Looking behind the curtain

Inside the Archives

One day after lunch when I returned to the Shaanxi Provincial Archives one of the employees asked if I would like to see the documents they were working on upstairs. At all other Chinese archives I have been to that never happens. You sit in the reading room and they bring you stuff, and a tour of the place is not going to happen. So I was a bit surprised, but also excited. I got to go up to the room where they were processing documents Archive room

One thing they do is mount the pages. Most Republican-era documents are printed on fairly flimsy paper which was then folded over to make a sort of two-ply page. In Shaanxi they mount all of these on heavier paper in part to preserve the pages and also to make them easier to read without the other side bleeding through. That is this guy’s job, and yes, that is an ordinary iron he is using. 1


Thus you end up with something like this. Nice firm mounting, easy to read, and easy to preserve.


They are also doing computer print-outs of all the tables of contents in each folder. At present these are hand written, and most of them are fine, but some of them seem to have been done by budding master calligraphers. On others you can see the handwriting get worse as the copyist gets bored. Now they will all be nice and machine printed. You might think they were on their way to digitizing the whole collection. Indeed, here is a lady doing scanning for the digitization process.Digitize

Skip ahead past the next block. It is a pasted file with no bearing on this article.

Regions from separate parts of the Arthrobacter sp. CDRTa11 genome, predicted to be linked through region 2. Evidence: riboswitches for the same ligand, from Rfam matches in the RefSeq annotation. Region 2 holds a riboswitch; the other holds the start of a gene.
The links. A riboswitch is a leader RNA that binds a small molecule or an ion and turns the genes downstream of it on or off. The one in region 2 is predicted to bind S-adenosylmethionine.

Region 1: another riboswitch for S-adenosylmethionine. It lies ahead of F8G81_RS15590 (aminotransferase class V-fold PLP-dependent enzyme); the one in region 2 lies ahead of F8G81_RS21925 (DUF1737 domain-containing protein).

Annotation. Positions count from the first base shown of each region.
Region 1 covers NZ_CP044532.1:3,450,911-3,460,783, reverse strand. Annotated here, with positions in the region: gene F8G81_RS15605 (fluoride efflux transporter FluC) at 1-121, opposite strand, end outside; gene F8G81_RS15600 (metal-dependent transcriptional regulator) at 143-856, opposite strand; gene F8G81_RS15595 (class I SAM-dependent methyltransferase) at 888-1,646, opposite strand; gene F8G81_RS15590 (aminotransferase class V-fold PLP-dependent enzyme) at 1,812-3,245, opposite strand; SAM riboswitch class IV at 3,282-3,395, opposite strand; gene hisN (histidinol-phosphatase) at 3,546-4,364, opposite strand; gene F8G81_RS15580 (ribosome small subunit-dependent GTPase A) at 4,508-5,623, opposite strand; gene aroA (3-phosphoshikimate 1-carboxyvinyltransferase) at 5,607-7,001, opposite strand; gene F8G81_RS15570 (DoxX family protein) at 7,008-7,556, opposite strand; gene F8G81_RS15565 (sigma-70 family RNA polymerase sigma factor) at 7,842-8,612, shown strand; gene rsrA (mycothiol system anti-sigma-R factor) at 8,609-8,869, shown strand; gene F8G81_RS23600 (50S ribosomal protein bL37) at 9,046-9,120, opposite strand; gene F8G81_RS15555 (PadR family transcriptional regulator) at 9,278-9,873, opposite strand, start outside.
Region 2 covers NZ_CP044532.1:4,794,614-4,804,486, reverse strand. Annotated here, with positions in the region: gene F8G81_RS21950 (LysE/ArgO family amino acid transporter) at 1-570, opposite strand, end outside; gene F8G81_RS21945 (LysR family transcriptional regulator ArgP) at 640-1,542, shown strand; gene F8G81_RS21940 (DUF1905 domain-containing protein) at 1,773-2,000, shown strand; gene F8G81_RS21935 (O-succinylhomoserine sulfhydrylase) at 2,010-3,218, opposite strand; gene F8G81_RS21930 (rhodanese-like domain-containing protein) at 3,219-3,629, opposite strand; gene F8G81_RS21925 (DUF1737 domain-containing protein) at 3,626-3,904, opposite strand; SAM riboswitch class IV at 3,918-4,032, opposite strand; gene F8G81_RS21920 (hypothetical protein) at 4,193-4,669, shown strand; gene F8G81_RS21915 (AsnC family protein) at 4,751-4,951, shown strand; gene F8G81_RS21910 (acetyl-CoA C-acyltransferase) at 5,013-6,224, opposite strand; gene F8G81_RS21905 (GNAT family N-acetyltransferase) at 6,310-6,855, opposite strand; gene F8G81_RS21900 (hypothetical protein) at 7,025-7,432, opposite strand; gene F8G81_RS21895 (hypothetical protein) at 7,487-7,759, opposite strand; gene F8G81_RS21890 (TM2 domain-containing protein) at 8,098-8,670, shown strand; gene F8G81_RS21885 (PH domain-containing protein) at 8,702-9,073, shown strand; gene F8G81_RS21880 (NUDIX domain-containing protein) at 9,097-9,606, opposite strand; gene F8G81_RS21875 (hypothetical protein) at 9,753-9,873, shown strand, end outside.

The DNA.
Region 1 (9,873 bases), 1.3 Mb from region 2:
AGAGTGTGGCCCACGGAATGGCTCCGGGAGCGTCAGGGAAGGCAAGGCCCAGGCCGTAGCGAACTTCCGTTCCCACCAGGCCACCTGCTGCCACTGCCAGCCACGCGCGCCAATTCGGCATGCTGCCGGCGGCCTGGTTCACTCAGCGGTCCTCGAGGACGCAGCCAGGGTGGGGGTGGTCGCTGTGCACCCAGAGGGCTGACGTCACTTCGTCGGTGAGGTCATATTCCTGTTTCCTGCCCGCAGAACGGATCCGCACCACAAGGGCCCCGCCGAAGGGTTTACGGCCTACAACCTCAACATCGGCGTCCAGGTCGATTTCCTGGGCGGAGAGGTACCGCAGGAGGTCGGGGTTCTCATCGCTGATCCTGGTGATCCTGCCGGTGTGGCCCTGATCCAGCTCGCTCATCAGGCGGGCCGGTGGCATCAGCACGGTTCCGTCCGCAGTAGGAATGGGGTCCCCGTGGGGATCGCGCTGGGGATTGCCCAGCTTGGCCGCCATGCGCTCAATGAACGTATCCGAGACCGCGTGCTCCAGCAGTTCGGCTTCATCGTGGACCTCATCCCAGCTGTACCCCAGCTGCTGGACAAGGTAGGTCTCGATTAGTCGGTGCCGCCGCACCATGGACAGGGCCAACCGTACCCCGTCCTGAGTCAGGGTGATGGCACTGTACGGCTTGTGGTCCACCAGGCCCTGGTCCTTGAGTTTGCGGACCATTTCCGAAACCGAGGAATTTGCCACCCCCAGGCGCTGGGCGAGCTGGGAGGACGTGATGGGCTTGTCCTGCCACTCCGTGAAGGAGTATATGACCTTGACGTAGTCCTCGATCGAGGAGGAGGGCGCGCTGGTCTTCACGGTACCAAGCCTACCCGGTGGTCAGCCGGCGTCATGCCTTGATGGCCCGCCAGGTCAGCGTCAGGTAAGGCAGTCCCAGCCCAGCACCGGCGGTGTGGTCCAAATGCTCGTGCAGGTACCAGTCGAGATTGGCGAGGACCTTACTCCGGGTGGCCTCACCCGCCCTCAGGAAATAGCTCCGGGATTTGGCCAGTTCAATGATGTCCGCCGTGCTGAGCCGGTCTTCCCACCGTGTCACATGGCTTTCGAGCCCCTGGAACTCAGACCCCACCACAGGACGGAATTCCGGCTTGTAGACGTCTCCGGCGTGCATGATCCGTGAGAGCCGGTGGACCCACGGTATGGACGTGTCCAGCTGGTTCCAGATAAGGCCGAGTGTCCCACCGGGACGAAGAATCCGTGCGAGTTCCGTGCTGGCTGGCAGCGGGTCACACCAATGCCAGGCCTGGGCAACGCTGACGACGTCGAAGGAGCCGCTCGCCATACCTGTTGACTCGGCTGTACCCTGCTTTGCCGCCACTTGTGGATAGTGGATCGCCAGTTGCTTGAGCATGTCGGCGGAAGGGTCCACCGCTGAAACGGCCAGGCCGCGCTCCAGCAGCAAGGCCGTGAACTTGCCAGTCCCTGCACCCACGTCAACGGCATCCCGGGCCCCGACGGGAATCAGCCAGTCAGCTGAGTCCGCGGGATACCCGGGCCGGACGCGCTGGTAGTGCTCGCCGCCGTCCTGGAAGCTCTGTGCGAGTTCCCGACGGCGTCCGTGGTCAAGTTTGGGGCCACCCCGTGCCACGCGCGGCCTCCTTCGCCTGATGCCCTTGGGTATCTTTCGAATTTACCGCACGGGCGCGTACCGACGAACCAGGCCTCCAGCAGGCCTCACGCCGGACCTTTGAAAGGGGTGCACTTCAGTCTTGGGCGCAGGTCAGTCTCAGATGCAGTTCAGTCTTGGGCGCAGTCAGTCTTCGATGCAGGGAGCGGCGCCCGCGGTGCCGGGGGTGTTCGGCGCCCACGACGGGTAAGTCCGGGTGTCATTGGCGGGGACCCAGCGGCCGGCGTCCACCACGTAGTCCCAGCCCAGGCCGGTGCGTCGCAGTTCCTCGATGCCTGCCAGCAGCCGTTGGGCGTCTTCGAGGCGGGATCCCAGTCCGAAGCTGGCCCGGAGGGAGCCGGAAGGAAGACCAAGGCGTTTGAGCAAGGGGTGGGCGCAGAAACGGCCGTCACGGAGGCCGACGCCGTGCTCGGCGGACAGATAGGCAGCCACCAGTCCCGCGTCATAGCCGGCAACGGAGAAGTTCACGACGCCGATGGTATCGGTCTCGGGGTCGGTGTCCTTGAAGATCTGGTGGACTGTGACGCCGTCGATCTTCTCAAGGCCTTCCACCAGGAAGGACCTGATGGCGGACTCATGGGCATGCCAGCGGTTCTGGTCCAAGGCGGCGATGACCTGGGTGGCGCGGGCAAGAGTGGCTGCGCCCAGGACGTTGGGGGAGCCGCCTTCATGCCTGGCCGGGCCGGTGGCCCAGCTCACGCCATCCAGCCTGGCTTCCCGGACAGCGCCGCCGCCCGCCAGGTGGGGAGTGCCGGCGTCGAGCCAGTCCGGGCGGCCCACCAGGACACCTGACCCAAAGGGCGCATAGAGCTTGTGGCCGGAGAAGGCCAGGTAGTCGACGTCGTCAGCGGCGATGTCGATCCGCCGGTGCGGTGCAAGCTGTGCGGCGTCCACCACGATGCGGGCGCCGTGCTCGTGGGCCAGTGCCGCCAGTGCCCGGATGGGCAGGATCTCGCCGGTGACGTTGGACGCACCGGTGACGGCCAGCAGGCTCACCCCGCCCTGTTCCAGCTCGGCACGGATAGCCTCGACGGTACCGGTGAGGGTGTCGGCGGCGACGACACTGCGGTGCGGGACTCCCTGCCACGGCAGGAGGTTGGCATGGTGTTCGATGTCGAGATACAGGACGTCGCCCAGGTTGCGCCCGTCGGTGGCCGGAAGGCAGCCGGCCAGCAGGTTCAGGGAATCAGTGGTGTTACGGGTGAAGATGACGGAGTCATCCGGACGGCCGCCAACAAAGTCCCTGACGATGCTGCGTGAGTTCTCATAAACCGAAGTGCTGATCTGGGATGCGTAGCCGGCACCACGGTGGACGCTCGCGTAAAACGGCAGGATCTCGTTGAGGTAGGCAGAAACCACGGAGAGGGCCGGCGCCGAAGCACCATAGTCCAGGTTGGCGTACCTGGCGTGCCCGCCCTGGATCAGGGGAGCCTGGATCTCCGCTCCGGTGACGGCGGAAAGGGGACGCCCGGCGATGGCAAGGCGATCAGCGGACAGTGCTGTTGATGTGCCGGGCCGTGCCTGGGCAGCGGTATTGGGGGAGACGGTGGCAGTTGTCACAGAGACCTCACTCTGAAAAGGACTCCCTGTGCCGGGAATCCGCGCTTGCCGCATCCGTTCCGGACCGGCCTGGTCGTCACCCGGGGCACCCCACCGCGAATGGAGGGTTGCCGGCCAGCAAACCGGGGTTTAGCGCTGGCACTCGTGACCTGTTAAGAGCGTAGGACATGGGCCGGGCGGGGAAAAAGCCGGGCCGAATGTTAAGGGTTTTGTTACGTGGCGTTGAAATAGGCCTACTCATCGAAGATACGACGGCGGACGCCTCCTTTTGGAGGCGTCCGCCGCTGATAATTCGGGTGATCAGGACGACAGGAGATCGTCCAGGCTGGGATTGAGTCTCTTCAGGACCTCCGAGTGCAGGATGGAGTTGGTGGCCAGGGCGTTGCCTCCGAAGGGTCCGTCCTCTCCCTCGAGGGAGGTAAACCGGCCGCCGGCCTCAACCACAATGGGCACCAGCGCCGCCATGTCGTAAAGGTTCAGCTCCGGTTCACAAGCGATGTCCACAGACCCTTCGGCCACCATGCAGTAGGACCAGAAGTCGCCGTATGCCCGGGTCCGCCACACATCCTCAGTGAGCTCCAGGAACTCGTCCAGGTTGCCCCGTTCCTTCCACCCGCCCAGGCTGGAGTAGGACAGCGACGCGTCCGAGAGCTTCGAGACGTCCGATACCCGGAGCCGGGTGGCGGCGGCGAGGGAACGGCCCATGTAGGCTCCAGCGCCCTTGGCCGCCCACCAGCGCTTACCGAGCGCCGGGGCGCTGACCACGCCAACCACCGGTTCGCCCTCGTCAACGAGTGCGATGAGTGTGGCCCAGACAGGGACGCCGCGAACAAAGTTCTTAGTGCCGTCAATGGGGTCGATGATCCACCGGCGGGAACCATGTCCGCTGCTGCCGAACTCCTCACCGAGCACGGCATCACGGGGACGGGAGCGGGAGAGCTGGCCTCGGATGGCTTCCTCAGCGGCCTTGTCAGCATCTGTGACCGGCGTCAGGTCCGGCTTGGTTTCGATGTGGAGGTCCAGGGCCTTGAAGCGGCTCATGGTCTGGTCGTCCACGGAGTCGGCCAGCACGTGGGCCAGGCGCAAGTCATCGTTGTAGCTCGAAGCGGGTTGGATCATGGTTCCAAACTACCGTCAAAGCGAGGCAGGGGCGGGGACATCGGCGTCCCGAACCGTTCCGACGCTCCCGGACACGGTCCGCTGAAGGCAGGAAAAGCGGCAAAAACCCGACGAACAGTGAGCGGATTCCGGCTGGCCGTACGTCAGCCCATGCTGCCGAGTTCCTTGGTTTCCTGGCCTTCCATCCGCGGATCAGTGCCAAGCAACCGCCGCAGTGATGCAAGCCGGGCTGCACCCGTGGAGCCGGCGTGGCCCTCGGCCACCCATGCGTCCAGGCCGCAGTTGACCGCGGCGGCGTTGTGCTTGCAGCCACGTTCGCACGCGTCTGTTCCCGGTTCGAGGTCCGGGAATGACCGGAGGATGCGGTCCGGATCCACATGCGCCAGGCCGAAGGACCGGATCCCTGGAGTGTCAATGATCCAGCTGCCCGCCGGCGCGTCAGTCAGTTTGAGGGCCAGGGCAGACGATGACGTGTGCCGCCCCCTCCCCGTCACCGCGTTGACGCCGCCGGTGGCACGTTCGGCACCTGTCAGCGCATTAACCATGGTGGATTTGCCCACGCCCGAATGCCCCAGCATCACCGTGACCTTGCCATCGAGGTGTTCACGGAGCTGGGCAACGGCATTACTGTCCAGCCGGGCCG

Here are people entering keywords. Soon, not sure how soon, the whole archive will be digitized, and you will be able to call up stuff from anywhere.Keywords

Cool huh? Well, this is a Chinese history blog, and I think it’s cool

Tour Guide

My tour guide

  1. I don’t know if they still do this, but one bad thing about Shaanxi is how they used to deal with post-it notes. On Chinese documents if someone in the bureau had a long comment that could not fit in the margin they would write it on a slip of ultra flimsy paper and glue that to the top of the page. These long strips often rip or come off, and are hard to deal with. The solution in Shaanxi, at one point, at least, was to glue the entire comment on top of the document. Not ideal. 


  1. Thanks for sharing this! Very cool. Amazing to think how many Chinese archives are moving toward full digitalization and how this will affect our research in the coming years.

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